As a result of this artificial scarcity -- with a supply that has changed little in nearly 80 years -- all the other strange problems start popping up. The government adds a regulation here or a price hike there to try and fix things, and new issues crop up. Eventually we see a system that is horribly complex, incomprehensible, and basically unfixable. That is, until we start talking about deregulating the industry and abolishing the medallion scheme.

The government must get out of the way. It should not be interfering in this market at all. Fundamentally, it is violating the property rights of any person who wants to start a business carrying passengers from one location to another. On this principle alone, the entire corrupt bureaucracy should be demolished. But for those who refuse to recognize an argument based on core principles and individual rights, think of this: it would work better, too.

A Free Market Example
There is already an example of a quasi-free market for taxi service in Boston. Limousine services are mostly free to operate in the city, and the stipulation is that they can only do scheduled pickups; they can’t drive around looking for fares. But as far as I know there is no limit on the number of limos in a company’s fleet, and thus the supply is determined by market forces and the goals of the business owners.

People love the limo services because the cars are immaculate and the service is excellent. Companies like Boston Coach, which is owned by Fidelity, can respond to the market in whatever way makes sense. They can treat their vehicles as simple assets and their drivers as regular employees, selling cars or laying off workers if they have excess capacity. It's a rational response to market conditions, unaffected by the irrational condition of having sunk $380,000 into a government license to operate each vehicle.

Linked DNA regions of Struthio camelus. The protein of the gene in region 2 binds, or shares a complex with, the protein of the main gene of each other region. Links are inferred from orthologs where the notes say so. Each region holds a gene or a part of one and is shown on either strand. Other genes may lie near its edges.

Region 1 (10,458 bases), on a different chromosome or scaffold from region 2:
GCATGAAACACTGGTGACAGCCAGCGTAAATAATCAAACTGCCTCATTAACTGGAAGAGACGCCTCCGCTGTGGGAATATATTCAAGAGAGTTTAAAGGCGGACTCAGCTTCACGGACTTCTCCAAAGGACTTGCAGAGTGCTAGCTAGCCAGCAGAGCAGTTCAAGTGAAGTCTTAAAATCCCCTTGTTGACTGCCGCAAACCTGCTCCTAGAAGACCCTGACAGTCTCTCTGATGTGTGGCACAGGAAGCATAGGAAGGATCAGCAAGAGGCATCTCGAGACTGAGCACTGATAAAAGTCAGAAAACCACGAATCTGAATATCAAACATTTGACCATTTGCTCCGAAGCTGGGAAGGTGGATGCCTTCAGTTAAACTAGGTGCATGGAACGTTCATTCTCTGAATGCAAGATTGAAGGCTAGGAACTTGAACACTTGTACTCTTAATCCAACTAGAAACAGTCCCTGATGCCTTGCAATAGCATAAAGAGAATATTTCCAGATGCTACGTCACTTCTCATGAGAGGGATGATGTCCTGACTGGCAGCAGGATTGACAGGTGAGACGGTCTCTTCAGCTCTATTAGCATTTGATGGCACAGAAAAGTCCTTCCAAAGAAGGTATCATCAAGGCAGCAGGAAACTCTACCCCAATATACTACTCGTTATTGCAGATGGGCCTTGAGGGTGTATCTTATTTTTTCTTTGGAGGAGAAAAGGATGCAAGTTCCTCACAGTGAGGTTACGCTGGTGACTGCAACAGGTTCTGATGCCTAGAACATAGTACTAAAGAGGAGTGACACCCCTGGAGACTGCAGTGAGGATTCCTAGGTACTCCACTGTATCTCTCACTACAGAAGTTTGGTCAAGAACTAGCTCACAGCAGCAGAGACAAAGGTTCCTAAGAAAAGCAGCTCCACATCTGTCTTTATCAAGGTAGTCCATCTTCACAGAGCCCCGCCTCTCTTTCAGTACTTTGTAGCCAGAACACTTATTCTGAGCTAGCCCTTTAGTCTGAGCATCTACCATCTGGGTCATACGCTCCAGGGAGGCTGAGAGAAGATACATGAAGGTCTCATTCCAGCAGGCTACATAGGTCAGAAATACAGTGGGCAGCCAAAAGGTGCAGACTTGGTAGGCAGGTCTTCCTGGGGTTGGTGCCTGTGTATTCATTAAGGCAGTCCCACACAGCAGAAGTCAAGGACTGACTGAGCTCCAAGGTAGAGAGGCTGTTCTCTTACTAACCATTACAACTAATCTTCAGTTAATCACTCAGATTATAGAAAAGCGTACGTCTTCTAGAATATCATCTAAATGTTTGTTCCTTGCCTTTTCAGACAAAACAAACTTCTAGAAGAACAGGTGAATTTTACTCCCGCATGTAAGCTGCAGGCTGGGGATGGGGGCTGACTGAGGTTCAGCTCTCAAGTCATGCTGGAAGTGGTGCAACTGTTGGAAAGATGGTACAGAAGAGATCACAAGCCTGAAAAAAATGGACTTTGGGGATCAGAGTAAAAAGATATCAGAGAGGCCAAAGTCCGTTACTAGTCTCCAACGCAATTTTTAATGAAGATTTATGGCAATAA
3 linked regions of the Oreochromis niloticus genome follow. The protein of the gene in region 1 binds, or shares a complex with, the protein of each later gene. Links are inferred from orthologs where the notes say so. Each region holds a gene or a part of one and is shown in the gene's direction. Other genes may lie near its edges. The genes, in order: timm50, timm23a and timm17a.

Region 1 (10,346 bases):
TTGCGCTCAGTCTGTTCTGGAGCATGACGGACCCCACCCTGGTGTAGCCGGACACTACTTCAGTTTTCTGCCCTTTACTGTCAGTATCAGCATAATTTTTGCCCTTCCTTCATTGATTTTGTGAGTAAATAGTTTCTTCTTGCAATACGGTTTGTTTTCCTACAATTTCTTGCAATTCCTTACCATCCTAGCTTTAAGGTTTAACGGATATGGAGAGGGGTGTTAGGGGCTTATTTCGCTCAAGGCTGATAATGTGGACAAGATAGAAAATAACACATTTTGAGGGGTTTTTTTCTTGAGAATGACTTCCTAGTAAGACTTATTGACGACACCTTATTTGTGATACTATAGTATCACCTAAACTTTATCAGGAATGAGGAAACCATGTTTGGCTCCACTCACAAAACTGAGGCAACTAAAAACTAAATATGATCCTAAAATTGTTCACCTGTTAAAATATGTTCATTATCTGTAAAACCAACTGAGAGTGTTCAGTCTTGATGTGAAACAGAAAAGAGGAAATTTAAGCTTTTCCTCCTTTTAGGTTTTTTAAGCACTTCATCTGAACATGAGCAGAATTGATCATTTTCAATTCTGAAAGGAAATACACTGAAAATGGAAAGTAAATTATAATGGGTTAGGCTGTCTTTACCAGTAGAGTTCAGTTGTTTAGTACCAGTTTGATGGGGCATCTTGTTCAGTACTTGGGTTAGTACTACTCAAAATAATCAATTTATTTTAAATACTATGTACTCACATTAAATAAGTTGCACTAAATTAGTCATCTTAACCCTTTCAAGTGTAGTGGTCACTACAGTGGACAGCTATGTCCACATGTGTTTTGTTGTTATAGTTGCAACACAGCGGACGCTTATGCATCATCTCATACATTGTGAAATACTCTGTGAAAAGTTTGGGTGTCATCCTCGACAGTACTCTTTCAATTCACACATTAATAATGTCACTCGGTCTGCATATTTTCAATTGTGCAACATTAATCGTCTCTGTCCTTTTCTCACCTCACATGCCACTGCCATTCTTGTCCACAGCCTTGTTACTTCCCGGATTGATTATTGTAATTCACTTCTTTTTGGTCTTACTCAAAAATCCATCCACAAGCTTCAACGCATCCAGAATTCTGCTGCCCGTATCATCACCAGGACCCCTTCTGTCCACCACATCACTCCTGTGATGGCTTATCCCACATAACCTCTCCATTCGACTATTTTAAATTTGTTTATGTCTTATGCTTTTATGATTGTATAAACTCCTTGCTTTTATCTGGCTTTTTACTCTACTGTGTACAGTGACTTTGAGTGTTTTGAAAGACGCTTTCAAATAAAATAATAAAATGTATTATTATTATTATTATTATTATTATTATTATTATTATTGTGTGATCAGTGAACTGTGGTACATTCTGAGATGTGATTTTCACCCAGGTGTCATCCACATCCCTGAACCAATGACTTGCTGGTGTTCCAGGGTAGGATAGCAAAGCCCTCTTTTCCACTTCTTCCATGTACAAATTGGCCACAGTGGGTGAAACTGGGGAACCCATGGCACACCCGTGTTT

At the same time, a smaller business owner could start up a competing firm, without having to wait until a medallion owner dies first. If they offered better limo service or lower fares, and there was a market for their products, they could start to take a bite out of the business of the larger firms like Boston Coach. It’s a free market. The businesses make money and the consumers benefit with lower prices and better service.

Innovation
Under the current medallion scheme and the pressure of rising gas prices, some people are calling for a city-mandated conversion of fleets to hybrids, allowing the drivers to save gas money. Lost on the hybrid advocates is the fact that they are suggesting yet another government regulation dictating how property owners use their own property. Of course hybrids are also smaller (less room for passengers and luggage) and much more expensive up front. Remember also that the cabbies who lease medallions have to buy their own cars.